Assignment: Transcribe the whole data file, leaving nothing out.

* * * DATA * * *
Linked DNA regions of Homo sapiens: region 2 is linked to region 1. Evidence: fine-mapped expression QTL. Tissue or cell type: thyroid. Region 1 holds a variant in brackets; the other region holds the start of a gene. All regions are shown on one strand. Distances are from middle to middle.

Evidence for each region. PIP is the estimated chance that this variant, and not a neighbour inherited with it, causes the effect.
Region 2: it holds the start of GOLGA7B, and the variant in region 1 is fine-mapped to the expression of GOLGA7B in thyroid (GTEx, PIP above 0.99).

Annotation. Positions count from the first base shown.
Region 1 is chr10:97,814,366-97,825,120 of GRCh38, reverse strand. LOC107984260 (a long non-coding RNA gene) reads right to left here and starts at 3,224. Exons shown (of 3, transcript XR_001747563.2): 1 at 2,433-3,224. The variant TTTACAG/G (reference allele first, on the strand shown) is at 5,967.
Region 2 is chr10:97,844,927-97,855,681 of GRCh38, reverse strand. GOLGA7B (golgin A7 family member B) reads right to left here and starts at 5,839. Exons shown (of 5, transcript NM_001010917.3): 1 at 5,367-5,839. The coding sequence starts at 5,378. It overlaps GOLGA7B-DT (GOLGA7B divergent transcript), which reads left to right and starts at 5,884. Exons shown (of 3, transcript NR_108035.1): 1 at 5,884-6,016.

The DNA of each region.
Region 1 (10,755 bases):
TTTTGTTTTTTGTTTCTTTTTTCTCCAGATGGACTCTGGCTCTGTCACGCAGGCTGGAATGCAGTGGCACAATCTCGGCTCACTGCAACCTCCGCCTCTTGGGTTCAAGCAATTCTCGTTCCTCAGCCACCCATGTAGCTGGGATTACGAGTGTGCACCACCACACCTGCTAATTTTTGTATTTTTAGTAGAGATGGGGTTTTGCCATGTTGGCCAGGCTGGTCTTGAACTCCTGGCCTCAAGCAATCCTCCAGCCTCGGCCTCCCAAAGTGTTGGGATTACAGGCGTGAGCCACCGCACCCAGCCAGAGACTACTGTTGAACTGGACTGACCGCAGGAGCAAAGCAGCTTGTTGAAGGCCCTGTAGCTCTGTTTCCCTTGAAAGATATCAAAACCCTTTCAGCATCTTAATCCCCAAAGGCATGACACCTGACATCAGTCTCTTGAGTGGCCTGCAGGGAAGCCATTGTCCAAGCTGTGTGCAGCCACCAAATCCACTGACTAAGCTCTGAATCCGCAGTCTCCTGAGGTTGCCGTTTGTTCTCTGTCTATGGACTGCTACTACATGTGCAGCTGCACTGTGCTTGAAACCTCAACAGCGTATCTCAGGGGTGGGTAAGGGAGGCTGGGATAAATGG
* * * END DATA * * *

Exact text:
Linked DNA regions of Homo sapiens: region 2 is linked to region 1. Evidence: fine-mapped expression QTL. Tissue or cell type: thyroid. Region 1 holds a variant in brackets; the other region holds the start of a gene. All regions are shown on one strand. Distances are from middle to middle.

Evidence for each region. PIP is the estimated chance that this variant, and not a neighbour inherited with it, causes the effect.
Region 2: it holds the start of GOLGA7B, and the variant in region 1 is fine-mapped to the expression of GOLGA7B in thyroid (GTEx, PIP above 0.99).

Annotation. Positions count from the first base shown.
Region 1 is chr10:97,814,366-97,825,120 of GRCh38, reverse strand. LOC107984260 (a long non-coding RNA gene) reads right to left here and starts at 3,224. Exons shown (of 3, transcript XR_001747563.2): 1 at 2,433-3,224. The variant TTTACAG/G (reference allele first, on the strand shown) is at 5,967.
Region 2 is chr10:97,844,927-97,855,681 of GRCh38, reverse strand. GOLGA7B (golgin A7 family member B) reads right to left here and starts at 5,839. Exons shown (of 5, transcript NM_001010917.3): 1 at 5,367-5,839. The coding sequence starts at 5,378. It overlaps GOLGA7B-DT (GOLGA7B divergent transcript), which reads left to right and starts at 5,884. Exons shown (of 3, transcript NR_108035.1): 1 at 5,884-6,016.

The DNA of each region.
Region 1 (10,755 bases):
TTTTGTTTTTTGTTTCTTTTTTCTCCAGATGGACTCTGGCTCTGTCACGCAGGCTGGAATGCAGTGGCACAATCTCGGCTCACTGCAACCTCCGCCTCTTGGGTTCAAGCAATTCTCGTTCCTCAGCCACCCATGTAGCTGGGATTACGAGTGTGCACCACCACACCTGCTAATTTTTGTATTTTTAGTAGAGATGGGGTTTTGCCATGTTGGCCAGGCTGGTCTTGAACTCCTGGCCTCAAGCAATCCTCCAGCCTCGGCCTCCCAAAGTGTTGGGATTACAGGCGTGAGCCACCGCACCCAGCCAGAGACTACTGTTGAACTGGACTGACCGCAGGAGCAAAGCAGCTTGTTGAAGGCCCTGTAGCTCTGTTTCCCTTGAAAGATATCAAAACCCTTTCAGCATCTTAATCCCCAAAGGCATGACACCTGACATCAGTCTCTTGAGTGGCCTGCAGGGAAGCCATTGTCCAAGCTGTGTGCAGCCACCAAATCCACTGACTAAGCTCTGAATCCGCAGTCTCCTGAGGTTGCCGTTTGTTCTCTGTCTATGGACTGCTACTACATGTGCAGCTGCACTGTGCTTGAAACCTCAACAGCGTATCTCAGGGGTGGGTAAGGGAGGCTGGGATAAATGG